A new study has found that children whose parents have a firm parenting approach allowing them to test the rules and learn from it are more likely to assume leadership roles as adults.
For the new study published in a recent edition of The Leadership Quarterly, researchers used data from a long-term Minnesota study of twins.
Apparently children raised by "authoritative" but supportive parents assumed more leadership roles at work and in their communities later in life.
While these children were also less likely to engage in serious rule-breaking, children who did engage in serious rule-breaking were less likely to assume leadership roles.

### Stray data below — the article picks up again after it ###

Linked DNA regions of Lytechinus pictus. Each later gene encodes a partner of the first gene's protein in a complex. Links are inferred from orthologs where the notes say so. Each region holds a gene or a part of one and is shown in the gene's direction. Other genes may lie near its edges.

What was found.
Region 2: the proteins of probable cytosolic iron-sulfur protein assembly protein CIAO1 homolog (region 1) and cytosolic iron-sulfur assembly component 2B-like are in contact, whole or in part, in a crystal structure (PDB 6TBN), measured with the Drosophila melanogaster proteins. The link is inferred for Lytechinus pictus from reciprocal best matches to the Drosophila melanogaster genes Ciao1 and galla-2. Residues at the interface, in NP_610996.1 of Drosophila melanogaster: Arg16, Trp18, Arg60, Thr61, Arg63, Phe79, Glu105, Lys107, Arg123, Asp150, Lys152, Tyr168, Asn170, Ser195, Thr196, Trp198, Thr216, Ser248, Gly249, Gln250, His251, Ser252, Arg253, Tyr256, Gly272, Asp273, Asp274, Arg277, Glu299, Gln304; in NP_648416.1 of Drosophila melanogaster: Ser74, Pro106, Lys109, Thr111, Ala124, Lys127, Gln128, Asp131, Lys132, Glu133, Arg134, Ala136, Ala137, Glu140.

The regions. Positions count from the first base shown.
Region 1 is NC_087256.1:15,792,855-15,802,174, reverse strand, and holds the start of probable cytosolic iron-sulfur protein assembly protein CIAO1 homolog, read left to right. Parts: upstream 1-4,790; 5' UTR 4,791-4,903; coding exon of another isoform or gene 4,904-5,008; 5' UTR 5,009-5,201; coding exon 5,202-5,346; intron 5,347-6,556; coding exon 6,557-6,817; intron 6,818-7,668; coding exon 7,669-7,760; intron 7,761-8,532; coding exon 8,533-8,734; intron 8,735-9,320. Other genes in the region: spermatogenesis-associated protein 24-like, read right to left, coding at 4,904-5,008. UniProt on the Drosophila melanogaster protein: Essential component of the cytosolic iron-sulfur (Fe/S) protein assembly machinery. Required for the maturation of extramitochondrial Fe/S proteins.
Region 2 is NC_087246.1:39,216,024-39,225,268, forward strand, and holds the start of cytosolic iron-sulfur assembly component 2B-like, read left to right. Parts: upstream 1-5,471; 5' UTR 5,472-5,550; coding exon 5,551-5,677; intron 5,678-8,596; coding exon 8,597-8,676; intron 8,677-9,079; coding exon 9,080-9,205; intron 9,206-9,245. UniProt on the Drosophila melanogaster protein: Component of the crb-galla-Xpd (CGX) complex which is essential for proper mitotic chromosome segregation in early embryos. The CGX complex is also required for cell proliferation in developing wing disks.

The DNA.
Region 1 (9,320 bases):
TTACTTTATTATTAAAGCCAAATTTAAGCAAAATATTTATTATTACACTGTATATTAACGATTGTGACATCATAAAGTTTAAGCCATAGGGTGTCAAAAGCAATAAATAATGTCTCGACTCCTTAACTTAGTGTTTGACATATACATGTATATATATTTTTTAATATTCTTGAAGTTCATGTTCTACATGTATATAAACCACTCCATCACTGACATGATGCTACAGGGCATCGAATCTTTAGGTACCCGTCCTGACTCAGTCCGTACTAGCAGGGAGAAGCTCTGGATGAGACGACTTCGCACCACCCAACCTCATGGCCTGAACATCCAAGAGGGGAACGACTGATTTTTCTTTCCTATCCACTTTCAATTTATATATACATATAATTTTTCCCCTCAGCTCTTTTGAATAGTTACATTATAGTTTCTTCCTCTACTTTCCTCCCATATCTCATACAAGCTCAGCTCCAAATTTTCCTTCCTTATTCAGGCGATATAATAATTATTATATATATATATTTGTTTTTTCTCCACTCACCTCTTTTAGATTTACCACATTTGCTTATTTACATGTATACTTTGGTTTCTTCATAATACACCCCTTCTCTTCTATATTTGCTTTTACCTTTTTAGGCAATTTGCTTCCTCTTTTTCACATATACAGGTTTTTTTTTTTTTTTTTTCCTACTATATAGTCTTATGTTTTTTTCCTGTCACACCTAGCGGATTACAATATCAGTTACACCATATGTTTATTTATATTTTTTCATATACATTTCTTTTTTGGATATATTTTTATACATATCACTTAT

Children challenging the boundaries set out by their parents learn why the rules are in place and then learn from their parents how to achieve their goals without breaking the rules.
Maria Rotundo, a professor at the Rotman School of Management said: "Some of these early examples of rule-breaking behaviour, more the modest type, don't necessarily produce negative outcomes later in life - that was fairly intriguing.
"It doesn't mean all children of authoritative parents are going to become leaders, but they are more likely to."
The study seems to suggest the saying that leaders are raised more than they are born.
Also, behavioural genetics has shown that innate factors account for only 30percent of who will end up in leadership positions and people's leadership styles.